In addition to voter registration, a valid photo ID is required for in-person voting. Acceptable forms of ID include:

  • Driver’s license or ID card issued by Kansas or another state
  • U.S. Passport
  • U.S. Military ID
  • ID card issued by a Native American tribe
  • Employee badge or ID issued by a government office
  • Student ID card from an accredited postsecondary education institution in Kansas
  • Concealed carry license issued by Kansas or another state
  • Public assistance ID card issued by a government office

Exemptions from photo ID requirements include permanent advance voters (those with illnesses or disabilities), military and overseas voters with their spouses and dependents and voters with religious objections who sign a Declaration of Religious Objection. Voters aged 65 or older can use an expired photo ID.

Residents can request a mail ballot by contacting Dreiling, stopping by the Administrative Center, or requesting one online.

Key dates Dreiling said Ellis Residents should know about are:

  • October 15 – Books close to voter registration at 5:00 pm. All registrations that are received at the county clerk’s office after this date will be processed as long as they are dated on or before October 15th
  • October 16 – First day to mail out advance mail ballots
  • October 21 – Early voting at the Administrative Center begins Monday through Friday from 8:00 a.m. to 4:00 p.m. 
  • October 26 – Saturday voting from 8:00 a.m. to noon
  • October 29 – Last day to request an advance mail ballot
  • November 4 – Early voting closes at noon
  • November 5 (Election Day) – Poll site voting from 7:00 a.m. to 7:00 p.m.

More information on voting in Ellis County can be found on the Ellis County official website.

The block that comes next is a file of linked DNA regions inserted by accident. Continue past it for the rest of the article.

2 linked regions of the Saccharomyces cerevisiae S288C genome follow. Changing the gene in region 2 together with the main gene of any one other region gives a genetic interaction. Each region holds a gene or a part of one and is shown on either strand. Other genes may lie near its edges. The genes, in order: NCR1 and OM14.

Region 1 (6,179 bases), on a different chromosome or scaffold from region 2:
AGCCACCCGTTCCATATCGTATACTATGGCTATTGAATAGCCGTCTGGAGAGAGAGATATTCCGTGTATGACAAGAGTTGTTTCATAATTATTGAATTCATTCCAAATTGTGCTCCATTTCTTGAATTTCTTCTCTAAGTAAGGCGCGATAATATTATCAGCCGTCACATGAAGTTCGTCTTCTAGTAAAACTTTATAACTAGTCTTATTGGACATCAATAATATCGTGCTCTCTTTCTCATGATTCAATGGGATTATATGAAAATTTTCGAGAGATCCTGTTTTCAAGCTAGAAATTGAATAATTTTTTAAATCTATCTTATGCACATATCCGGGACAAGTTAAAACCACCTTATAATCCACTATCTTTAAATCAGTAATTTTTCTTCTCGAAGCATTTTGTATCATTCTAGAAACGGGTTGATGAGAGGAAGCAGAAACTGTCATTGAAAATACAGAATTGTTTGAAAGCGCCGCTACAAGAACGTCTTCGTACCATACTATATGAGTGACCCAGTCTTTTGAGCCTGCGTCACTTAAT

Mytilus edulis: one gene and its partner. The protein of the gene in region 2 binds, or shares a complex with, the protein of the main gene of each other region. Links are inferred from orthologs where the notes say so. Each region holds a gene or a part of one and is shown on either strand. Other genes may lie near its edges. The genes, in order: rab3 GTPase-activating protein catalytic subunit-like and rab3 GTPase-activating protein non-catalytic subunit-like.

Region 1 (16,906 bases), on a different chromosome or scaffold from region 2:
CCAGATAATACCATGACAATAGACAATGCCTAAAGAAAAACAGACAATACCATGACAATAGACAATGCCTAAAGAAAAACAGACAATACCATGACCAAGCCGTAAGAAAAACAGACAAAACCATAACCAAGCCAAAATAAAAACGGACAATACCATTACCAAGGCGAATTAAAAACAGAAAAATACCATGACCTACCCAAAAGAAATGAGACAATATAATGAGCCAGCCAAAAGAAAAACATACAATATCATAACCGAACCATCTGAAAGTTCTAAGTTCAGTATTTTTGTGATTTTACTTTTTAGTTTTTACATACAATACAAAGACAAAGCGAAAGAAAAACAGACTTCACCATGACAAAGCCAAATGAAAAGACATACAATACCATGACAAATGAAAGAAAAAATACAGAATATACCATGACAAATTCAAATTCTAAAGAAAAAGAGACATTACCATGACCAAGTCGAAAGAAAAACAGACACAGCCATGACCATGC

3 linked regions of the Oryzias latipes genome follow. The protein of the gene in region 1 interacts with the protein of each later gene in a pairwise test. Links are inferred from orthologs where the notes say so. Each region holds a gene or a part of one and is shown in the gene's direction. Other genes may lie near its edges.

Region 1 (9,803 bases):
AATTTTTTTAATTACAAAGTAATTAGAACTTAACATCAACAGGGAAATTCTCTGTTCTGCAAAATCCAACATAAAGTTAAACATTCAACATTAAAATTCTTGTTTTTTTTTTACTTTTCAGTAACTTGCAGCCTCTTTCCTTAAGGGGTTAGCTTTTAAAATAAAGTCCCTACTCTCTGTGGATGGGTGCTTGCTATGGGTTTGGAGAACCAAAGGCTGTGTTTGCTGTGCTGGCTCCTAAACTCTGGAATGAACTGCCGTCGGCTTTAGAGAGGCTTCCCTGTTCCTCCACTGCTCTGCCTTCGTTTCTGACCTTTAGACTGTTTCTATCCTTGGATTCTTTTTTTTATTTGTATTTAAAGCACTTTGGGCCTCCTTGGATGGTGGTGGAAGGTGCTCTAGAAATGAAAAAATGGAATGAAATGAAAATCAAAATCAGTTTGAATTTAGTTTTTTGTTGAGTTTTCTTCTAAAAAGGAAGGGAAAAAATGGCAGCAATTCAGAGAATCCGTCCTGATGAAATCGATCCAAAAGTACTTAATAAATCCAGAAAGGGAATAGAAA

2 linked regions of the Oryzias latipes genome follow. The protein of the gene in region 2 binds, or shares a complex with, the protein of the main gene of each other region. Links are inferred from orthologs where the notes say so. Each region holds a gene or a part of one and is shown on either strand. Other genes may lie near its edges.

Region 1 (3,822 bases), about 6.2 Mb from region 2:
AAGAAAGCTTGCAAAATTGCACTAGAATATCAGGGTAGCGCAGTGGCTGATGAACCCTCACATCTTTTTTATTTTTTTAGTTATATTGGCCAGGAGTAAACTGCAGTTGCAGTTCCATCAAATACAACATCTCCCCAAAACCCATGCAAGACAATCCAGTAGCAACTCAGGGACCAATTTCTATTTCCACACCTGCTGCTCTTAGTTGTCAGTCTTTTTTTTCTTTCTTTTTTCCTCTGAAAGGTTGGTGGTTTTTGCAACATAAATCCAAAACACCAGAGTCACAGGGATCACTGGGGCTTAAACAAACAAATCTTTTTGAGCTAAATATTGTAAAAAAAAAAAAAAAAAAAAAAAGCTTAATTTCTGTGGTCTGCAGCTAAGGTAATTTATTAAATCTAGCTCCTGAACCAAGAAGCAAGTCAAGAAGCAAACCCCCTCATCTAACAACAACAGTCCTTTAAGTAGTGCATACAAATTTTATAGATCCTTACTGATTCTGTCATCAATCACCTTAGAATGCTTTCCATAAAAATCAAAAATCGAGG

Trump secured approximately 70% of the vote in Ellis County in 2020, and this year seems to be no different, Olds said.

“We should expect a similarly strong performance in the 2024 election,” he said.

Olds said that the Democratic Party needs to develop a compelling message for why Biden should have a second term, as previous strategies may not be as effective.

“The ‘vote for Joe Biden because he’s not Donald Trump’ messaging worked in 2020 due to pandemic fears and social tensions following the murder of George Floyd during a police arrest,” he said. “Using the same rhetorical playbook when Joe Biden is the incumbent candidate doesn’t make a compelling case that President Biden has had meaningful policy achievements that warrant reelection.”

Olds acknowledges that several factors, including the stock market, GDP and unemployment figures, may influence voters’ decisions in the election.

Despite polling, Olds said the Biden Administration seems to be leaning towards a negative campaign against Trump as its primary plan. 

“It looks like the current strategy is to run a highly negative campaign in hopes that the messaging will depress turnout in support for Mr. Trump, but that doesn’t address boosting turnout for President Biden given his sagging poll numbers,” he said.

More information on how primaries and caucuses assist states and political parties in selecting presidential nominees can be found here.